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Gov. Mark Gordon is hailing a proposal by a coal-fired power plant to install carbon capture technology as a potential victory for Wyoming, provided that it proves financially advantageous. The parent company of Rocky Mountain Power, PacifiCorp, recently submitted an update to its energy sourcing plans for the next two decades. As the largest utility in the state, Rocky Mountain Power’s proposal includes plans to install carbon capture technology on units 3 and 4 of the Jim Bridger Power Plant in 2028, located outside of Point of Rocks.

In 2020, state lawmakers mandated that public utilities explore the feasibility of implementing carbon capture technology at their coal plants in an effort to maintain coal-fired power as part of the energy mix. However, consumer advocates are concerned that the costs associated with retrofitting the plant could ultimately be passed on to the company’s 144,000 Wyoming customers. The Wyoming Public Service Commission will be responsible for reviewing PacifiCorp’s proposal to install carbon capture technology at the Jim Bridger Power Plant.

Rocky Mountain Power had initially proposed converting these units to natural gas but now believes that installing carbon capture technology could extend the units’ lives by two years. This proposal could be a significant step towards reducing emissions from coal-fired power plants while maintaining them as part of Wyoming’s energy mix.

The installation of carbon capture technology involves capturing and storing CO2 emissions produced during the burning of fossil fuels such as coal. This process can significantly reduce greenhouse gas emissions and mitigate climate change caused by fossil fuel usage. However, this process also comes with costs associated with retrofitting existing power plants and building new infrastructure for storage and transportation of captured CO2 emissions.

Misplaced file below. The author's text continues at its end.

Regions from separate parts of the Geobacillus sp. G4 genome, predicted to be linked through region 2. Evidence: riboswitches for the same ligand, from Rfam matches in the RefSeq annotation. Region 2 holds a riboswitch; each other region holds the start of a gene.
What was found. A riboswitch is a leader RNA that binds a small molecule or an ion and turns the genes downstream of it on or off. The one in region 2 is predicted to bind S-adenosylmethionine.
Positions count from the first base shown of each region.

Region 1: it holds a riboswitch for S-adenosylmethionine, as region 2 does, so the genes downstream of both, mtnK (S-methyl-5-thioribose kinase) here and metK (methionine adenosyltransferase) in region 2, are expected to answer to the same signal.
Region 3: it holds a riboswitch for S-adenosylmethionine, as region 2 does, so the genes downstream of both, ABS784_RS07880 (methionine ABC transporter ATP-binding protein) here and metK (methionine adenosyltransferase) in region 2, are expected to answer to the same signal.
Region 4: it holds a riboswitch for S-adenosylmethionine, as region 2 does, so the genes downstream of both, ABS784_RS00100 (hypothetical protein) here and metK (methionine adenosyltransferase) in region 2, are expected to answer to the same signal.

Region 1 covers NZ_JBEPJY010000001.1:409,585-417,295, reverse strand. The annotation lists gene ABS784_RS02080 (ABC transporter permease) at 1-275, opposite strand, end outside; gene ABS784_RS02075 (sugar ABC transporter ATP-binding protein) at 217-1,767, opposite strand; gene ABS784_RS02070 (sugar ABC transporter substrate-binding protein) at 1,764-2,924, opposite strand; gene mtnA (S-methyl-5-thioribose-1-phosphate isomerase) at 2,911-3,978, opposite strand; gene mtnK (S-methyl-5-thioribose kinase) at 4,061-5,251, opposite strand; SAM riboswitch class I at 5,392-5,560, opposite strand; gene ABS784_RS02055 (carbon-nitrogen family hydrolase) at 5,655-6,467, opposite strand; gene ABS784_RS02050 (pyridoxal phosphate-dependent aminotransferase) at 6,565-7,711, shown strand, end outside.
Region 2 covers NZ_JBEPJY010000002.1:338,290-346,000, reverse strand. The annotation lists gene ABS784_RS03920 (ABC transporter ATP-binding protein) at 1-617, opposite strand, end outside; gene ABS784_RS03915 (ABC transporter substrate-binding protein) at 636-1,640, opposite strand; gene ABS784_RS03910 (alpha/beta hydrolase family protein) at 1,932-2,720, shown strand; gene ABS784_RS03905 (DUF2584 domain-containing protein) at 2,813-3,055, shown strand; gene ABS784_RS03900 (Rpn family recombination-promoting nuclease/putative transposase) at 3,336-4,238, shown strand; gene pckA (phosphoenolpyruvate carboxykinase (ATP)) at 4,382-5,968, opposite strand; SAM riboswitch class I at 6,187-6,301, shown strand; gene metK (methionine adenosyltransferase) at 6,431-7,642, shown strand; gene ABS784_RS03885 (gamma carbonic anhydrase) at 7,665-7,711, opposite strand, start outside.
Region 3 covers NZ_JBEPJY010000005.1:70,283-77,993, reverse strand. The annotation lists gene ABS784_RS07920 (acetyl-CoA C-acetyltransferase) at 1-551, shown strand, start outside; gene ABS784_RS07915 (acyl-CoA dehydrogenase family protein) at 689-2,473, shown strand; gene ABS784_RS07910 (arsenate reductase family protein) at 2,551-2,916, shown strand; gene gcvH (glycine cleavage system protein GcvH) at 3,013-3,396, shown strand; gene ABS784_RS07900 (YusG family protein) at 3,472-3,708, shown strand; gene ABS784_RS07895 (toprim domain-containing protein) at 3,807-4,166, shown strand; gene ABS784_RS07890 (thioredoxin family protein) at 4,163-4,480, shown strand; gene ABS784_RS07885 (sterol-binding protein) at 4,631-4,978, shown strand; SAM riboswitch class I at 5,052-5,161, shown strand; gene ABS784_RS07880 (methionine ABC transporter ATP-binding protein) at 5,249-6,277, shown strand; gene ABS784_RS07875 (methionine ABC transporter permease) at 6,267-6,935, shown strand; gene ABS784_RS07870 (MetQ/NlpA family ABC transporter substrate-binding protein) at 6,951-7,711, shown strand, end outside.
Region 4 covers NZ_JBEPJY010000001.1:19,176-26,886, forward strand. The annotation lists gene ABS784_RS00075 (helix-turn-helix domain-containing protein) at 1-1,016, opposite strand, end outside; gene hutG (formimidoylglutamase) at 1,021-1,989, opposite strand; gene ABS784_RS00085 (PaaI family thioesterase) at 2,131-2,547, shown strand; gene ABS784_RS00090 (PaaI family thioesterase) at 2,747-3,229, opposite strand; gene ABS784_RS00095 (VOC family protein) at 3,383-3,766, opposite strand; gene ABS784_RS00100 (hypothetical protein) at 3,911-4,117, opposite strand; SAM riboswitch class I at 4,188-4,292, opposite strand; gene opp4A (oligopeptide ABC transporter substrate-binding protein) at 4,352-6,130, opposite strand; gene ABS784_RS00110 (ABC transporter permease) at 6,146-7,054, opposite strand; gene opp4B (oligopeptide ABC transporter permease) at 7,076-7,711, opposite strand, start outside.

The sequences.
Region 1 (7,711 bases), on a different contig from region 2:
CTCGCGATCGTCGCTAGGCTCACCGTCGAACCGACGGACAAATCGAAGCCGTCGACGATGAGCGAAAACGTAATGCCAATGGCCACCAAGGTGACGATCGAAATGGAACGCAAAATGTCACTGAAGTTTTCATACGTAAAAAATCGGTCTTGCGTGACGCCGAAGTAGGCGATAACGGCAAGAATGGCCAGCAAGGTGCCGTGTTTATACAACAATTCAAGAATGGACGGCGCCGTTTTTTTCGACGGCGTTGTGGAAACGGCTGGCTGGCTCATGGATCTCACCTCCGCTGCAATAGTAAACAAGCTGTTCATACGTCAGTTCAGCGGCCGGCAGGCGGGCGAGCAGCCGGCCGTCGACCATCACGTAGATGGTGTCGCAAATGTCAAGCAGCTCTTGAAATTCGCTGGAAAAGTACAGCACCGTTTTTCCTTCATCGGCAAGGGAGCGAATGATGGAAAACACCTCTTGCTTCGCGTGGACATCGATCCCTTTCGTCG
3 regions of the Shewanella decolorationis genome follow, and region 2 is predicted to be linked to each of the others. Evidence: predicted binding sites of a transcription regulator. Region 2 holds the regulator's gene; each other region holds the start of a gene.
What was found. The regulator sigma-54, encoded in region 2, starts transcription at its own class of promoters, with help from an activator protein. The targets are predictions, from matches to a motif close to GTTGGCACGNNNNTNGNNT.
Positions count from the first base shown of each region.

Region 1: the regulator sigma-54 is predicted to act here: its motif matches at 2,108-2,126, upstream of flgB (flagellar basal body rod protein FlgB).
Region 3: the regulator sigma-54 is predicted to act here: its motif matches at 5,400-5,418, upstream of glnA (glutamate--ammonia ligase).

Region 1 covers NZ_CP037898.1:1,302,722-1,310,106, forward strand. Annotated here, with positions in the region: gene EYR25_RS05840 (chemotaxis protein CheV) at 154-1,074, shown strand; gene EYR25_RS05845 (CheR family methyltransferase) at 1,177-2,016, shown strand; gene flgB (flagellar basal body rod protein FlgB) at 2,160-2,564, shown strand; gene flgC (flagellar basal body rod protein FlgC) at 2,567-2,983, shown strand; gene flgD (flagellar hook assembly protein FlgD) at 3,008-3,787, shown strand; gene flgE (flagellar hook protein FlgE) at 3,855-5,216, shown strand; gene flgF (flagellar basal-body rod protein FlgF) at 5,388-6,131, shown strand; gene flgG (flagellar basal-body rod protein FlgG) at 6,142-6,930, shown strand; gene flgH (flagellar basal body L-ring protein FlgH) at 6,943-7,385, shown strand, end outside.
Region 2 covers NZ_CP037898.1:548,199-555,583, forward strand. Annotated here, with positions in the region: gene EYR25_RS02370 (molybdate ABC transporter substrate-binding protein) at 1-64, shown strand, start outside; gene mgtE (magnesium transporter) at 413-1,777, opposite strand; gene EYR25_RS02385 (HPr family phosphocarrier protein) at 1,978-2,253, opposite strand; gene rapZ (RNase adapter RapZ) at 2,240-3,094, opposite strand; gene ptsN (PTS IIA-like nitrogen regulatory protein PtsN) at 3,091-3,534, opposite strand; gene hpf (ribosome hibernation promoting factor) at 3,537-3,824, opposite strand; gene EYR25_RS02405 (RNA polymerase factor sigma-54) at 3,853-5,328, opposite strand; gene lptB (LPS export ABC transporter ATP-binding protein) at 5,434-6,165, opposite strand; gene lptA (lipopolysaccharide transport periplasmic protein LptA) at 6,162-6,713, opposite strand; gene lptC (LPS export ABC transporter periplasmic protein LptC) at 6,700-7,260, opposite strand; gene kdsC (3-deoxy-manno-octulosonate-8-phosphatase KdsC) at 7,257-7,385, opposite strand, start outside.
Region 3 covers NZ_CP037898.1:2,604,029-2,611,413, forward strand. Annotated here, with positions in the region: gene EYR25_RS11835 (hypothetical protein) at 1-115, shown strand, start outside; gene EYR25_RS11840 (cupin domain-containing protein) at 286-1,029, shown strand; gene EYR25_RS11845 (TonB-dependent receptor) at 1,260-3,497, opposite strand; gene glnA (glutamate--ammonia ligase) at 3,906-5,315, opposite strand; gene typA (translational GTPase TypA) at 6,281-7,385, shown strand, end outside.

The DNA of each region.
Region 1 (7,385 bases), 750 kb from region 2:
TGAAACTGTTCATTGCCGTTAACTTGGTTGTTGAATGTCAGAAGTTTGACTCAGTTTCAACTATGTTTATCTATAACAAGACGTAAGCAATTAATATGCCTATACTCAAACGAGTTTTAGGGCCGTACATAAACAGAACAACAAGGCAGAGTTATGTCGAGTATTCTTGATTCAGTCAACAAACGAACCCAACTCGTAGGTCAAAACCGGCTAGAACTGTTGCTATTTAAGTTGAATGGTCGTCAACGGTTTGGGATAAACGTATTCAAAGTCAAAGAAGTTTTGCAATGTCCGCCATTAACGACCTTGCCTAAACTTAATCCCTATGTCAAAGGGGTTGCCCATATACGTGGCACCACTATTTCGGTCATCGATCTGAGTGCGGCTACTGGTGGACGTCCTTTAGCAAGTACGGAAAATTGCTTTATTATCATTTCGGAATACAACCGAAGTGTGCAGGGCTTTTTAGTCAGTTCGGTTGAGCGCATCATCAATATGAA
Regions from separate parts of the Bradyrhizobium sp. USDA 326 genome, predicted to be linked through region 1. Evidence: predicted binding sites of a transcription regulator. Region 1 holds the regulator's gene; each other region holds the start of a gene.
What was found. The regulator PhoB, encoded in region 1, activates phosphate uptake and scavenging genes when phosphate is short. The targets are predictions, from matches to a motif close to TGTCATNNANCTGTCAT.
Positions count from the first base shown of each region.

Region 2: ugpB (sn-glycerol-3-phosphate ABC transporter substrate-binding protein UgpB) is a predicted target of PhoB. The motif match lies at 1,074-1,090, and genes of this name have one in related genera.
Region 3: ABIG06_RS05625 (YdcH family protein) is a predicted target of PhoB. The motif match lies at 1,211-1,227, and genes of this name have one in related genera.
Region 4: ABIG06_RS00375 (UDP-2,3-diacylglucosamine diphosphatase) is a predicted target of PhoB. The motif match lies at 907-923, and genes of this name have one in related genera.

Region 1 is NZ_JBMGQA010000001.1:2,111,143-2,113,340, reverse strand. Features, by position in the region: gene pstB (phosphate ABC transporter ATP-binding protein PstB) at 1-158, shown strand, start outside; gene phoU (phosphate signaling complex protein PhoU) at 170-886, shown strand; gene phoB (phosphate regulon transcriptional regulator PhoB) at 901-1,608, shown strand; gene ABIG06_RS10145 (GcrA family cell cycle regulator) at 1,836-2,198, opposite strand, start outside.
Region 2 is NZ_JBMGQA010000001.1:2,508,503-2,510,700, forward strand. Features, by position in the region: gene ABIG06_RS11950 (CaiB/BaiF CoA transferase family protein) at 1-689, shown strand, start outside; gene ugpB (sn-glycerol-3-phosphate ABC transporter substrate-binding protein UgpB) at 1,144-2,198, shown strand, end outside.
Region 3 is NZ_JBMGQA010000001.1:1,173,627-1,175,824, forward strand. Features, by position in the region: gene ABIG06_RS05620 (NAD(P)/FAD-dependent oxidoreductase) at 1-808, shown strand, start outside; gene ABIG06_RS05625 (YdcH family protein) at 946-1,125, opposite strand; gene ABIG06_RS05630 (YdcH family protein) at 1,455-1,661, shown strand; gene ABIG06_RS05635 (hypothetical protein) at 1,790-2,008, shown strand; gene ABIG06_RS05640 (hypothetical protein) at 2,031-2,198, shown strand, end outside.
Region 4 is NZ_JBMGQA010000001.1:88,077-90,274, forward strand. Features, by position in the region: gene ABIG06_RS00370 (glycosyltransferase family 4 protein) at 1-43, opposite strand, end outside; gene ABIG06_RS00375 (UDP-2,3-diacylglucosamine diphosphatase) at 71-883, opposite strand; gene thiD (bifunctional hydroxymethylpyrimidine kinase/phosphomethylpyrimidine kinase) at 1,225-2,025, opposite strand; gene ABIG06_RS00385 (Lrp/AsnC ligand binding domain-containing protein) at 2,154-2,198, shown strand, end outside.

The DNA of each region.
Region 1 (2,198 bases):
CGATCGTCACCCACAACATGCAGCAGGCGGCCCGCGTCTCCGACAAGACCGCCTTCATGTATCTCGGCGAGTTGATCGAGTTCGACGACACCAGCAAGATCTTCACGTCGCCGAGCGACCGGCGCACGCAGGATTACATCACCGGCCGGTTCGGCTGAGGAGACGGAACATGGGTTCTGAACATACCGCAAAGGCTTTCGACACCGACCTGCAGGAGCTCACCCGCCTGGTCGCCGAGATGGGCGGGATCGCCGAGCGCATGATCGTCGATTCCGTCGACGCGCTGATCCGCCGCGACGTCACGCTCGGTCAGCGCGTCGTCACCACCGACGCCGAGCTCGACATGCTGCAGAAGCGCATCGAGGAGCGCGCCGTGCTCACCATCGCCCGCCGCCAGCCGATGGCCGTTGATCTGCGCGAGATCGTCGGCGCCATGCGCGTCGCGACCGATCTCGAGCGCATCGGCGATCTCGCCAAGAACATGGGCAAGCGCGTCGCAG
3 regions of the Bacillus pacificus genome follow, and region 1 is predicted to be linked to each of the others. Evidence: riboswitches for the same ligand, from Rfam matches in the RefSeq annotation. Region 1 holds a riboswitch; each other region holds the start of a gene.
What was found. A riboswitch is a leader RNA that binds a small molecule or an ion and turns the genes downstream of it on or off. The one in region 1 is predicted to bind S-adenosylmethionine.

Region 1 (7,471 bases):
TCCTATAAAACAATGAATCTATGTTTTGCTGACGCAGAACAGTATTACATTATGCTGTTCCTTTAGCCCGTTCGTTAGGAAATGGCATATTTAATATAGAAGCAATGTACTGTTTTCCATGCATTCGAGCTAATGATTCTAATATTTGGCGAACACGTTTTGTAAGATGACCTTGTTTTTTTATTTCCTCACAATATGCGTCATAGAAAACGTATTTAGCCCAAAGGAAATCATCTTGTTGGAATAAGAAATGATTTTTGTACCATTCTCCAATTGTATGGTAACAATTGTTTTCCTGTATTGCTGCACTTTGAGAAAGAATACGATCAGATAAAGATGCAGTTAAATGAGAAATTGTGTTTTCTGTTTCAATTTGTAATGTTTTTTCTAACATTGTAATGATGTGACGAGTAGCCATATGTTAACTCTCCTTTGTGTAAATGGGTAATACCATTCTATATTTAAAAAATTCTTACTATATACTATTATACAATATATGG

Gov. Gordon is optimistic about this proposal and believes it could provide economic benefits for Wyoming by creating jobs and attracting investment in clean energy technologies. He also hopes that this proposal will help maintain coal-fired power as part of Wyoming’s energy mix while reducing emissions from these plants.

Consumer advocates are concerned about the financial impact on Rocky Mountain Power’s customers if this retrofitting process proves costly. They worry that customers may end up paying higher electricity bills or other fees related to this project if they are not adequately compensated for any additional costs associated with retrofitting or operating these new technologies.

The Wyoming Public Service Commission will review PacifiCorp’s proposal to ensure it meets all state regulations regarding environmental protection and public safety concerns before approving it.

Overall, this proposal represents an opportunity for Wyoming to transition towards cleaner energy sources while maintaining its reliance on coal-fired power generation.

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